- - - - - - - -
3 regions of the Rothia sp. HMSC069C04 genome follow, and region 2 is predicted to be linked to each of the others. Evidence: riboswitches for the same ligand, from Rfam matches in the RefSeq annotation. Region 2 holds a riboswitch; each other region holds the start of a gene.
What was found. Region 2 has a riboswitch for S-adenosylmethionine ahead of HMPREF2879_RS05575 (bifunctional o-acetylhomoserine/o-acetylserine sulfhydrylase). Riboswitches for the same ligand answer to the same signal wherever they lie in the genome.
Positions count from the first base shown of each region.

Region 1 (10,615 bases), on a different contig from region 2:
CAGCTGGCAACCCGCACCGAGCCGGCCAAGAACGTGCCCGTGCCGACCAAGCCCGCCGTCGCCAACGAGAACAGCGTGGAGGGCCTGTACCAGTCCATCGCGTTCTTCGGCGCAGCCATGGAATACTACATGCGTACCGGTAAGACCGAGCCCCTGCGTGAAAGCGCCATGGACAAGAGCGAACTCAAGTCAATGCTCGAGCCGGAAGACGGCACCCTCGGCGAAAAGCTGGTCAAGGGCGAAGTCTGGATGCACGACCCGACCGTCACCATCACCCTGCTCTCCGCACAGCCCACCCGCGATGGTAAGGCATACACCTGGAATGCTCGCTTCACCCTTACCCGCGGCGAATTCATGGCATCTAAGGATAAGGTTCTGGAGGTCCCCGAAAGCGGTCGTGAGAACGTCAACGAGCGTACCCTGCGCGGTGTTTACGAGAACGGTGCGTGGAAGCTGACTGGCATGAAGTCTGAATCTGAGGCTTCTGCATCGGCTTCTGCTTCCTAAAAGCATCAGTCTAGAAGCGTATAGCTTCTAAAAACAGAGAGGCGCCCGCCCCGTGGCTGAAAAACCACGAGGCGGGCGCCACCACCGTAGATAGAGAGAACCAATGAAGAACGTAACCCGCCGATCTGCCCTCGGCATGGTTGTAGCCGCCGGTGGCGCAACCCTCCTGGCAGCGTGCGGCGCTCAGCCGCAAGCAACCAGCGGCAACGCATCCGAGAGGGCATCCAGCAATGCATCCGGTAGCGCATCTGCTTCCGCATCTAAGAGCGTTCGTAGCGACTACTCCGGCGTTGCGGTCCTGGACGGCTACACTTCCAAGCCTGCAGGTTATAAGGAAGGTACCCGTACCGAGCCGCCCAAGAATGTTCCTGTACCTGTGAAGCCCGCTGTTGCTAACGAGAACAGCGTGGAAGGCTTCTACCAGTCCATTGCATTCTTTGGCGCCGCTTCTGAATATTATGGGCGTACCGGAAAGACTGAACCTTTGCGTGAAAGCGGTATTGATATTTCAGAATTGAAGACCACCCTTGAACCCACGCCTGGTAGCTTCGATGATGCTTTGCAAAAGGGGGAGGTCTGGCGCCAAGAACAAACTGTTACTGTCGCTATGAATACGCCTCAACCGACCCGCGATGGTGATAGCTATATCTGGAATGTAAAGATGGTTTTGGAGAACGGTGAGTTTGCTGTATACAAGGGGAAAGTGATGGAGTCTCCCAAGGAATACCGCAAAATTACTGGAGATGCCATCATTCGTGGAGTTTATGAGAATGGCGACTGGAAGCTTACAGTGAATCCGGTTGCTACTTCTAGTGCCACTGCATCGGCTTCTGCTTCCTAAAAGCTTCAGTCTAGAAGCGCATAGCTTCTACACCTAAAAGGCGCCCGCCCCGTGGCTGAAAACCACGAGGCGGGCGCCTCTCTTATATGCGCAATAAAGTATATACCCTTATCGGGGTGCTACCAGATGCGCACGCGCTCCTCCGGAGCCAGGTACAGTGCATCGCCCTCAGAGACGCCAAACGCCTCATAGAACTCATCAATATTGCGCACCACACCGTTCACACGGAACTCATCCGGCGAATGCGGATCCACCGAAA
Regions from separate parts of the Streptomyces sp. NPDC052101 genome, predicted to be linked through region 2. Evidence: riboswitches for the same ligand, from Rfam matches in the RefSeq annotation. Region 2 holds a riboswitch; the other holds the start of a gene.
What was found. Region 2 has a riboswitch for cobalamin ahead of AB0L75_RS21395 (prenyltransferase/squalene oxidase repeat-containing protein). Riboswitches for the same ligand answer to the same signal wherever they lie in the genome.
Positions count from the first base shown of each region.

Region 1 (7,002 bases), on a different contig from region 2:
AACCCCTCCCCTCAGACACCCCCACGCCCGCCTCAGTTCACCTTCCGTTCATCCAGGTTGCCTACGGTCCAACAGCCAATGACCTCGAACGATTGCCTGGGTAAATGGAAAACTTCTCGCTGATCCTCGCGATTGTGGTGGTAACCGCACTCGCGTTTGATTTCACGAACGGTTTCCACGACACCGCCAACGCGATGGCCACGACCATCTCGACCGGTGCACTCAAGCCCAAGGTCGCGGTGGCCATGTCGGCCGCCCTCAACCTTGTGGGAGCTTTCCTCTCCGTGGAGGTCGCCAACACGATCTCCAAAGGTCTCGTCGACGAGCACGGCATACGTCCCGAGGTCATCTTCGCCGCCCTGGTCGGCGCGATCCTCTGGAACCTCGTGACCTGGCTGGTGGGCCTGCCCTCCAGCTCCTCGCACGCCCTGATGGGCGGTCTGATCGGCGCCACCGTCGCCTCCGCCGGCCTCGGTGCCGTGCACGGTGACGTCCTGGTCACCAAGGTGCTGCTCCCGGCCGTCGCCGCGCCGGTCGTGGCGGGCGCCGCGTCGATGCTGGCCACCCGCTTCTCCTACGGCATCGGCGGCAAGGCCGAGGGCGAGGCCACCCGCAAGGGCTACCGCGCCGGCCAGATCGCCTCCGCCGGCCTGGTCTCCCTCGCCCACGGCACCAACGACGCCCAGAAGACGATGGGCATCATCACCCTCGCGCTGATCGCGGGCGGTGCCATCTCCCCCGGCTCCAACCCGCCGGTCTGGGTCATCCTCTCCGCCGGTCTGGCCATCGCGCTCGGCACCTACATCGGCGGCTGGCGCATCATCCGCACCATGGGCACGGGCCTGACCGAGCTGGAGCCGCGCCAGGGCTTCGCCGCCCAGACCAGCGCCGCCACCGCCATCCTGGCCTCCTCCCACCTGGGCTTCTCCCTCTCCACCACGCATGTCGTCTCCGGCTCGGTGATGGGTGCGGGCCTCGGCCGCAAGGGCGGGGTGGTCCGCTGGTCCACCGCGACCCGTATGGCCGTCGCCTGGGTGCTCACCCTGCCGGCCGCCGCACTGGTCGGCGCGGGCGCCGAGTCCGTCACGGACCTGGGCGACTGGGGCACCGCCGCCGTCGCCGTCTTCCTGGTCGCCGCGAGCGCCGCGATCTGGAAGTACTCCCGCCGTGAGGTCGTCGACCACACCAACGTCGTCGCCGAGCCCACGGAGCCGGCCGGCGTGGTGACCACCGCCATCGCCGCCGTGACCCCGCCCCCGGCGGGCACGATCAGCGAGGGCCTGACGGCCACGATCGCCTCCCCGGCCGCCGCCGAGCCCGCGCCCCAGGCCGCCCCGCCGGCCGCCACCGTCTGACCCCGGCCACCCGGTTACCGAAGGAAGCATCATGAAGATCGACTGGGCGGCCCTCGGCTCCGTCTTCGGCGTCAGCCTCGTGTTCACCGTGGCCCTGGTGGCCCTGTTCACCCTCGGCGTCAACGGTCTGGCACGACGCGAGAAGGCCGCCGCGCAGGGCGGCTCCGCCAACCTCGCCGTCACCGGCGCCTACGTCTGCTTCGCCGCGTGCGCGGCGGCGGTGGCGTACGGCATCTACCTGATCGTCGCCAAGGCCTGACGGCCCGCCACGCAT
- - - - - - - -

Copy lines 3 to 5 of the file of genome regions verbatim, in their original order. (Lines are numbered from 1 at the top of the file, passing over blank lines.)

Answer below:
Positions count from the first base shown of each region.

Region 1 (10,615 bases), on a different contig from region 2:
CAGCTGGCAACCCGCACCGAGCCGGCCAAGAACGTGCCCGTGCCGACCAAGCCCGCCGTCGCCAACGAGAACAGCGTGGAGGGCCTGTACCAGTCCATCGCGTTCTTCGGCGCAGCCATGGAATACTACATGCGTACCGGTAAGACCGAGCCCCTGCGTGAAAGCGCCATGGACAAGAGCGAACTCAAGTCAATGCTCGAGCCGGAAGACGGCACCCTCGGCGAAAAGCTGGTCAAGGGCGAAGTCTGGATGCACGACCCGACCGTCACCATCACCCTGCTCTCCGCACAGCCCACCCGCGATGGTAAGGCATACACCTGGAATGCTCGCTTCACCCTTACCCGCGGCGAATTCATGGCATCTAAGGATAAGGTTCTGGAGGTCCCCGAAAGCGGTCGTGAGAACGTCAACGAGCGTACCCTGCGCGGTGTTTACGAGAACGGTGCGTGGAAGCTGACTGGCATGAAGTCTGAATCTGAGGCTTCTGCATCGGCTTCTGCTTCCTAAAAGCATCAGTCTAGAAGCGTATAGCTTCTAAAAACAGAGAGGCGCCCGCCCCGTGGCTGAAAAACCACGAGGCGGGCGCCACCACCGTAGATAGAGAGAACCAATGAAGAACGTAACCCGCCGATCTGCCCTCGGCATGGTTGTAGCCGCCGGTGGCGCAACCCTCCTGGCAGCGTGCGGCGCTCAGCCGCAAGCAACCAGCGGCAACGCATCCGAGAGGGCATCCAGCAATGCATCCGGTAGCGCATCTGCTTCCGCATCTAAGAGCGTTCGTAGCGACTACTCCGGCGTTGCGGTCCTGGACGGCTACACTTCCAAGCCTGCAGGTTATAAGGAAGGTACCCGTACCGAGCCGCCCAAGAATGTTCCTGTACCTGTGAAGCCCGCTGTTGCTAACGAGAACAGCGTGGAAGGCTTCTACCAGTCCATTGCATTCTTTGGCGCCGCTTCTGAATATTATGGGCGTACCGGAAAGACTGAACCTTTGCGTGAAAGCGGTATTGATATTTCAGAATTGAAGACCACCCTTGAACCCACGCCTGGTAGCTTCGATGATGCTTTGCAAAAGGGGGAGGTCTGGCGCCAAGAACAAACTGTTACTGTCGCTATGAATACGCCTCAACCGACCCGCGATGGTGATAGCTATATCTGGAATGTAAAGATGGTTTTGGAGAACGGTGAGTTTGCTGTATACAAGGGGAAAGTGATGGAGTCTCCCAAGGAATACCGCAAAATTACTGGAGATGCCATCATTCGTGGAGTTTATGAGAATGGCGACTGGAAGCTTACAGTGAATCCGGTTGCTACTTCTAGTGCCACTGCATCGGCTTCTGCTTCCTAAAAGCTTCAGTCTAGAAGCGCATAGCTTCTACACCTAAAAGGCGCCCGCCCCGTGGCTGAAAACCACGAGGCGGGCGCCTCTCTTATATGCGCAATAAAGTATATACCCTTATCGGGGTGCTACCAGATGCGCACGCGCTCCTCCGGAGCCAGGTACAGTGCATCGCCCTCAGAGACGCCAAACGCCTCATAGAACTCATCAATATTGCGCACCACACCGTTCACACGGAACTCATCCGGCGAATGCGGATCCACCGAAA